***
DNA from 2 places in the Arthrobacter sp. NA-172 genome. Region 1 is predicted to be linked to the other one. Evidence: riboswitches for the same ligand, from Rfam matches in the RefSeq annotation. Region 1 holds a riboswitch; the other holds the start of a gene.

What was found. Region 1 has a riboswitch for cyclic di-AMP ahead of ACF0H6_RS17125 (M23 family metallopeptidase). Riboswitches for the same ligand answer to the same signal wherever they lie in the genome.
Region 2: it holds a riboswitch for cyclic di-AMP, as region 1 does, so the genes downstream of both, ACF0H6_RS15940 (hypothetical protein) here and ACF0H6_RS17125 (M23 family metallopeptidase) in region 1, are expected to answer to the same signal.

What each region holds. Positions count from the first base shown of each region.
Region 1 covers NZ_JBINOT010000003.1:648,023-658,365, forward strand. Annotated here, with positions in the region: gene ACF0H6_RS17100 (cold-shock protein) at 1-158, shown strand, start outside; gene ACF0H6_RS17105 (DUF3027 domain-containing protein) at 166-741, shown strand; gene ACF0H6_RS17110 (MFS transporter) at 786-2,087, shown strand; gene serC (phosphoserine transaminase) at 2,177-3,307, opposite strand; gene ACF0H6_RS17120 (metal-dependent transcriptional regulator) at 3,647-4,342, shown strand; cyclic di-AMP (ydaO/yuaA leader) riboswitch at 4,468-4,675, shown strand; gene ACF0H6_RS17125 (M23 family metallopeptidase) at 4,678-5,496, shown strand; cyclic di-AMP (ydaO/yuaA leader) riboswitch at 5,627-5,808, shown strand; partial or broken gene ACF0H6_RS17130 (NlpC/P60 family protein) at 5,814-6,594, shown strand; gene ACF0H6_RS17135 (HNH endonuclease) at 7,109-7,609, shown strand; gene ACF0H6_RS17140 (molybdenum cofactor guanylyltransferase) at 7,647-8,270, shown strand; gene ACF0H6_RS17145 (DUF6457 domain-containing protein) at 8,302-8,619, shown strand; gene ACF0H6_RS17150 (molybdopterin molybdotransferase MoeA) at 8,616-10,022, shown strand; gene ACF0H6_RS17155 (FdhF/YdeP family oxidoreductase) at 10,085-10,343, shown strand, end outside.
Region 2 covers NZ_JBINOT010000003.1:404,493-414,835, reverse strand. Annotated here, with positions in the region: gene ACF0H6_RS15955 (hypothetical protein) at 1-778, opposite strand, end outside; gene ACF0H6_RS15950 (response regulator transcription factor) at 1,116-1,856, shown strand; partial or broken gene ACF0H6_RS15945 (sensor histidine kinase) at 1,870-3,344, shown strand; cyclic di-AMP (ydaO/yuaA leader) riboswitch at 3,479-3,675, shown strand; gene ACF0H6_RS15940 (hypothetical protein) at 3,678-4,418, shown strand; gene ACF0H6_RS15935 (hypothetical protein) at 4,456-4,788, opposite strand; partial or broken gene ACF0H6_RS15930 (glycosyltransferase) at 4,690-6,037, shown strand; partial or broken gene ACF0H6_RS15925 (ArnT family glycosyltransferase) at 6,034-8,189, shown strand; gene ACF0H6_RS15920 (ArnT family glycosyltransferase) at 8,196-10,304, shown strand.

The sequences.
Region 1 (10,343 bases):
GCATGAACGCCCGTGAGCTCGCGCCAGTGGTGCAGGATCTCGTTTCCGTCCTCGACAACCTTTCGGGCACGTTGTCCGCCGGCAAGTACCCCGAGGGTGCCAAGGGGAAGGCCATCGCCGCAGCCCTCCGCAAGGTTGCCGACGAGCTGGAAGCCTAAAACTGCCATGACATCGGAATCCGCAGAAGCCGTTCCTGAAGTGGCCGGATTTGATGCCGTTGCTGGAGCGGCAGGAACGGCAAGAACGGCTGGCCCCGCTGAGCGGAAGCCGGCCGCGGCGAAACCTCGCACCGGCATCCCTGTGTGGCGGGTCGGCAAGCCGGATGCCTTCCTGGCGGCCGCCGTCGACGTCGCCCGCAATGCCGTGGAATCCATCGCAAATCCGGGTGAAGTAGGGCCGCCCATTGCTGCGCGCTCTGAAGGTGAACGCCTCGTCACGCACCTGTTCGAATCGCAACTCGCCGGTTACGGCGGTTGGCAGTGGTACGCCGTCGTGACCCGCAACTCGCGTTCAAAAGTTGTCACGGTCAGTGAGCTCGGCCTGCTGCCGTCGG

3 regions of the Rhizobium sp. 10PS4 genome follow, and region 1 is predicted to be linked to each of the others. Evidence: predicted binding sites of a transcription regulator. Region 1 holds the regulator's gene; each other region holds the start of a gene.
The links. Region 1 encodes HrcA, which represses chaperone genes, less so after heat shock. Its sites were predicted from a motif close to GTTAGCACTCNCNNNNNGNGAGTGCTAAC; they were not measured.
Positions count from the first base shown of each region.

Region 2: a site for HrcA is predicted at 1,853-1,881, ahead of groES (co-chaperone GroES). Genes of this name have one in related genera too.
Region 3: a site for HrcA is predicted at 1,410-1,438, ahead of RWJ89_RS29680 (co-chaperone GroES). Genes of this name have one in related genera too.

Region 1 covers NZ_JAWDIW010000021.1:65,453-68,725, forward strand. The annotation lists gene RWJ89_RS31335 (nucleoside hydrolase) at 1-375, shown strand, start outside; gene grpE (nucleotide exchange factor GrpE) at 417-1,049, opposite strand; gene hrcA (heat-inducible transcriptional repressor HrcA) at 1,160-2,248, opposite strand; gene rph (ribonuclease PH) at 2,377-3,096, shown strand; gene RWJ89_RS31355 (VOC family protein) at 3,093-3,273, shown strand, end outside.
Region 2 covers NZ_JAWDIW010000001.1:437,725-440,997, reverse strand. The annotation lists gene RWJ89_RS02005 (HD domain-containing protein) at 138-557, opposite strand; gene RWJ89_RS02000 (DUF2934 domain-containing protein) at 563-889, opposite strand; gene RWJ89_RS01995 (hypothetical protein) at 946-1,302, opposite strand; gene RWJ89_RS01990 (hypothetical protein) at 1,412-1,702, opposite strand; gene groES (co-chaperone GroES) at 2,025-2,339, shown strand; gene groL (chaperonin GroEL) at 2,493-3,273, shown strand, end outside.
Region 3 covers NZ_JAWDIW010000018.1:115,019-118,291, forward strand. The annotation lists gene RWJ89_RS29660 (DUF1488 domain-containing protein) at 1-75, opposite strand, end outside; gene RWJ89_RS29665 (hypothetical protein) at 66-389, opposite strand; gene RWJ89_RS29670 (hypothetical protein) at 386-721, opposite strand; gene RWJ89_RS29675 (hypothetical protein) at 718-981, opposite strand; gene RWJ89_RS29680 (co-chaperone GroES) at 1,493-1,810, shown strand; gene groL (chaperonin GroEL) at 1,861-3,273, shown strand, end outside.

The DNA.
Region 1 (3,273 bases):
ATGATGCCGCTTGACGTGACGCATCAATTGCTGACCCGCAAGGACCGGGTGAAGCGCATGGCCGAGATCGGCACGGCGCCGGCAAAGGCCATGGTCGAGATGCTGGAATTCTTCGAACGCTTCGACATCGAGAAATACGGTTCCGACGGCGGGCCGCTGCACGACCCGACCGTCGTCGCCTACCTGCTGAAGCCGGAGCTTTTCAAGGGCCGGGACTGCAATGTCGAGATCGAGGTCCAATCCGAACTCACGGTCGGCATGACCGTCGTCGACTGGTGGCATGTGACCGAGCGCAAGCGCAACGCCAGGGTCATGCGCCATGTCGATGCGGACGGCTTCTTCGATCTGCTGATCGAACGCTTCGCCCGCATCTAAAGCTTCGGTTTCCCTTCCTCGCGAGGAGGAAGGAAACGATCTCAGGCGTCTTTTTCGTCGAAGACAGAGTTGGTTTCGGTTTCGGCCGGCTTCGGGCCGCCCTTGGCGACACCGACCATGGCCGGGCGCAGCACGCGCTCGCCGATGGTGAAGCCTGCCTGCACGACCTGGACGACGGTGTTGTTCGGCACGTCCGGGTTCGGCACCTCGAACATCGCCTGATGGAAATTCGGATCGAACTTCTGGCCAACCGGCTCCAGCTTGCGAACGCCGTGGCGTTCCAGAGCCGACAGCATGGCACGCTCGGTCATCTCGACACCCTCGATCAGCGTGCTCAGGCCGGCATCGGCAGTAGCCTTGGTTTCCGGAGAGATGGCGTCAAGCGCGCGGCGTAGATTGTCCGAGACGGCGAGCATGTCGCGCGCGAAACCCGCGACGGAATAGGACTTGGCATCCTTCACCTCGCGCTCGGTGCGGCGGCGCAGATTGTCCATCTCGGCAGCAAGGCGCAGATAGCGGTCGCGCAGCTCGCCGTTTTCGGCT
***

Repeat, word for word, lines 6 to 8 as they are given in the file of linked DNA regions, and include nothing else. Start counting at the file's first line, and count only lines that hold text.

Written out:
Region 2 covers NZ_JBINOT010000003.1:404,493-414,835, reverse strand. Annotated here, with positions in the region: gene ACF0H6_RS15955 (hypothetical protein) at 1-778, opposite strand, end outside; gene ACF0H6_RS15950 (response regulator transcription factor) at 1,116-1,856, shown strand; partial or broken gene ACF0H6_RS15945 (sensor histidine kinase) at 1,870-3,344, shown strand; cyclic di-AMP (ydaO/yuaA leader) riboswitch at 3,479-3,675, shown strand; gene ACF0H6_RS15940 (hypothetical protein) at 3,678-4,418, shown strand; gene ACF0H6_RS15935 (hypothetical protein) at 4,456-4,788, opposite strand; partial or broken gene ACF0H6_RS15930 (glycosyltransferase) at 4,690-6,037, shown strand; partial or broken gene ACF0H6_RS15925 (ArnT family glycosyltransferase) at 6,034-8,189, shown strand; gene ACF0H6_RS15920 (ArnT family glycosyltransferase) at 8,196-10,304, shown strand.

The sequences.
Region 1 (10,343 bases):